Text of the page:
I'm sure you've heard the horror stories of anyone who has tackled that particular beast. I was told over and over that I should expect to have to appeal four to five times--IF it could even happen.

Thirteen years later when I finally applied, I did not have to appeal once.


The Red Tape Sea parted.

Immediate Residency on Disability Island: GRANTED. DO pass Go. DO collect $200.

During my interview, my case worker asked why I had waited for so long to apply. Foremost, I had never wanted the stigma of having to tap out like that. I had pit-bulled to the point of decimation, determined that someday--some-day-dammit--I would figure it out. I would recover and be self-sufficient once again. I haven't given up on that dream, but sometimes you really do have to tap out before you pass out. Or worse.

I had finally reached that point.

As for the other reason why I waited thirteen years, I had been married for much of the time, able to eek out an existence intertwined with my those of my husbands.

That's another tangle of spools, rife with the Guilt Dance and the eternal litany of, "Just say thank you. Just say thank you. Just say thank you..." Those two boxes are far more messy than this one we're peeking inside today, but the same principle applies.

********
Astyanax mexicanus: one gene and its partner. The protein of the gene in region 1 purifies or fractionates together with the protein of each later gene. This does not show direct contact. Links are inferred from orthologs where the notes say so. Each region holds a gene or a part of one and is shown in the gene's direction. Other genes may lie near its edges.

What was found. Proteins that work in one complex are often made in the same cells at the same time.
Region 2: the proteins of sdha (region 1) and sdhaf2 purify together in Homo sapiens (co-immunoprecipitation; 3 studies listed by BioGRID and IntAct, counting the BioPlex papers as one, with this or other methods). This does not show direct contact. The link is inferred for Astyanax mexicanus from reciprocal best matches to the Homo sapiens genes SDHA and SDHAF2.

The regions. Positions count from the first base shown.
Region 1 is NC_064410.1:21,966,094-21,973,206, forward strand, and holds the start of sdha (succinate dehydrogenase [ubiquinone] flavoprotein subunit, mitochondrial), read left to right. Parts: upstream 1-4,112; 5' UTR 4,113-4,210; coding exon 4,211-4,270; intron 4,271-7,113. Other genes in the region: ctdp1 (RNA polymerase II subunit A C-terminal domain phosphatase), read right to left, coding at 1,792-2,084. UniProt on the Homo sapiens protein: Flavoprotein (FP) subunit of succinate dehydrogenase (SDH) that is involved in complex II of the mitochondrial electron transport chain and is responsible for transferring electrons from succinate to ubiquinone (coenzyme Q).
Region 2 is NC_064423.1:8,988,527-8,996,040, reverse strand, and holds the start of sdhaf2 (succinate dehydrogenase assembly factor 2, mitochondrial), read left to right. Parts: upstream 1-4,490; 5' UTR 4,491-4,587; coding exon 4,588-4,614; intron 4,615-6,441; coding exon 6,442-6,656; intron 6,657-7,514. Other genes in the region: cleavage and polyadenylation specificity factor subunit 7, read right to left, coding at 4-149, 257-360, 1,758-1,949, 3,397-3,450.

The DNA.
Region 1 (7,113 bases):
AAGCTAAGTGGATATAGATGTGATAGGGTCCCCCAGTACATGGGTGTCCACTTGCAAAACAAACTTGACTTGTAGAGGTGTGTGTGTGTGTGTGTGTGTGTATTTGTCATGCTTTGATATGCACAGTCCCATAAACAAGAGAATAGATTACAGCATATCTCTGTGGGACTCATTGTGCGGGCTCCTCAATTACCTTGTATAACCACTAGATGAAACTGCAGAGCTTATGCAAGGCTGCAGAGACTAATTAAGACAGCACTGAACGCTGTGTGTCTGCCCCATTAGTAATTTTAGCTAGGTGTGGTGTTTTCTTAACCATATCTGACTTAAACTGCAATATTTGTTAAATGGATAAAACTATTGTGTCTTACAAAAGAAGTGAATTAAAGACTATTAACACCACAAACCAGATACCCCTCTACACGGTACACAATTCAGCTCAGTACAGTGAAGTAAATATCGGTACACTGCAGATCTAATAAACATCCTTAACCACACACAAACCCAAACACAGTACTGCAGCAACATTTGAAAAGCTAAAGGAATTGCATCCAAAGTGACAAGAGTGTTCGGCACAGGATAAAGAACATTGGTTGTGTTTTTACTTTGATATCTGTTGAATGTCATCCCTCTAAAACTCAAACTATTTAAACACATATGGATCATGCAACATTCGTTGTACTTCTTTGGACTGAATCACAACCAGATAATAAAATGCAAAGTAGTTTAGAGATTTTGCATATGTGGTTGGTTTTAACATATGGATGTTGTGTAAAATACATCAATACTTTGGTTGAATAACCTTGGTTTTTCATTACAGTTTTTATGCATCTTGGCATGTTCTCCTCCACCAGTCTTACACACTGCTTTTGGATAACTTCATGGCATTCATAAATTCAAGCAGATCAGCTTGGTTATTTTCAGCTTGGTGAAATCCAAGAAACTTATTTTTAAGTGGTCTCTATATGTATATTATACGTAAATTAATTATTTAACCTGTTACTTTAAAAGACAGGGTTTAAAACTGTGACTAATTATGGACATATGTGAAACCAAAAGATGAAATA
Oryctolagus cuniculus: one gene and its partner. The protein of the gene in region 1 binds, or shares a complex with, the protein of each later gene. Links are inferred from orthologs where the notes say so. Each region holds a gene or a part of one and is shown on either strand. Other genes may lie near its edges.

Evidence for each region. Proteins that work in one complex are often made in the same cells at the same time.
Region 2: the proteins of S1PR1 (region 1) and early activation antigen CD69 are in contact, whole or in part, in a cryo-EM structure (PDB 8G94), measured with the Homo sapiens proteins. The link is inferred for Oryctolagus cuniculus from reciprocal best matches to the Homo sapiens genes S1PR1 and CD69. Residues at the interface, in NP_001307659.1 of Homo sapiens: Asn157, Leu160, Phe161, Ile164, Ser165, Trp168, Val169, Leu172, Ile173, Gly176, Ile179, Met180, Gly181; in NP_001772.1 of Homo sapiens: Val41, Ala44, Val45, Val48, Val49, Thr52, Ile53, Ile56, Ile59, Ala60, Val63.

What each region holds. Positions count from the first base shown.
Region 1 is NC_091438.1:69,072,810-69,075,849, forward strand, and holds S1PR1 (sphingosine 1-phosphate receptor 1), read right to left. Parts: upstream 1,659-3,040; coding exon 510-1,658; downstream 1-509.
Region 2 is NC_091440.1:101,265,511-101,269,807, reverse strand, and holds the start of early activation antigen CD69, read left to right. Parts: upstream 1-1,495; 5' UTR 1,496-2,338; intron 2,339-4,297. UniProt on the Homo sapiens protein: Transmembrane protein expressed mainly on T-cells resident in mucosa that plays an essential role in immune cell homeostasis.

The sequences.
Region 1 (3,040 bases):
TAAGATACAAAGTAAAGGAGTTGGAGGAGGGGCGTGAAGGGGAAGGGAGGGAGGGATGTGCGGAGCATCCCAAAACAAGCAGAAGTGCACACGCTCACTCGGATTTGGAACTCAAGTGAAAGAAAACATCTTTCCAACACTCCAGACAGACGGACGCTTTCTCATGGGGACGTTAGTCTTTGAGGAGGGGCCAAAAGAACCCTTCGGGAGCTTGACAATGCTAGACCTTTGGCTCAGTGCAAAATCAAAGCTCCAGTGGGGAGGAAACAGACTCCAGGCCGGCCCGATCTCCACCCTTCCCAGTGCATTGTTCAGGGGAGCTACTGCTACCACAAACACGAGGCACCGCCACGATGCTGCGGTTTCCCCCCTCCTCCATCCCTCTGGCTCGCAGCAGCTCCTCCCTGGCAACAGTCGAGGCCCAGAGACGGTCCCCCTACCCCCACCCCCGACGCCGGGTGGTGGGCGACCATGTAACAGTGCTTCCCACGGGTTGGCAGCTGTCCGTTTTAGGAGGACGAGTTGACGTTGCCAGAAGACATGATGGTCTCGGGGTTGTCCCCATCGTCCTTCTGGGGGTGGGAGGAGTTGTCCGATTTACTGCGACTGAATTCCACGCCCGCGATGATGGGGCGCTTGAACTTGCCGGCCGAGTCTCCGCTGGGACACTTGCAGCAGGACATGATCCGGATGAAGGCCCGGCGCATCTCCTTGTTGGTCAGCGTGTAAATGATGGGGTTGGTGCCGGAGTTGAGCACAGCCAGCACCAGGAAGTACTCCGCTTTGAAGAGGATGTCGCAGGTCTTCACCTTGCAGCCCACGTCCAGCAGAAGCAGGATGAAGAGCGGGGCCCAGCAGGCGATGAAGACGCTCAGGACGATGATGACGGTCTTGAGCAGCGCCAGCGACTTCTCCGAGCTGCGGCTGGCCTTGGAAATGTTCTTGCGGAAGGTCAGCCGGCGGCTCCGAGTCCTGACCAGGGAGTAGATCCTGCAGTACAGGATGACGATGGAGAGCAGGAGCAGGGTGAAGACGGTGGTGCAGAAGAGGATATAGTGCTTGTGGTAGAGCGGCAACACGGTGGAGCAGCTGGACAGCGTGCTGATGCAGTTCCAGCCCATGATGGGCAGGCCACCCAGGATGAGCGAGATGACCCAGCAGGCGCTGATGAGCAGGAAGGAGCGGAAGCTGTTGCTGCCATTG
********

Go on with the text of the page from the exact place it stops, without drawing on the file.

Nobody REALLY gets it until they're staring into the fanged maw of the Beast that arises from too many seizures and not enough silence.

Thankfully, I had spent a year renting the basement of one of my dearest friends. I say "renting" with one raised eyebrow, because there were many times that my contributions to the household came in the form of chores, back massages, dance lessons, and performing monkey girl asshattery entertainment in the kitchen. She was generous enough to give me a sliding scale, according to how successfully I was able to earn green pieces of paper--a rapidly dwindling capacity as the months progressed.

​​But Lindsey gave me a gift far greater than a place to lay my head at night. It was greater even than her extraordinary cooking skills. She allowed me to experience what it felt like to live with someone who didn't consider my dain-bramaged self to be the greatest burdensome pain-in-the-tuckus to ever change my mailing address to hers.

"Pshhhh!" she said on my bad days when all I could do was bawl and apologize for still breathing. "You think you have anything on what I've lived with? You're easy." The autistic five-year-old banging her head on the floor may have skewed Lindsey's perception of "easy." Or it may have been her years working in Special Education and with youths at a mental health hospital.

Well, no matter the reason, she gave me one of the most valuable seeds that has allowed me to stop apologizing, and to instead simply say, "Thank you," to everyone who helps me do what I was born to do.

Which leads me to the subject of Patrons.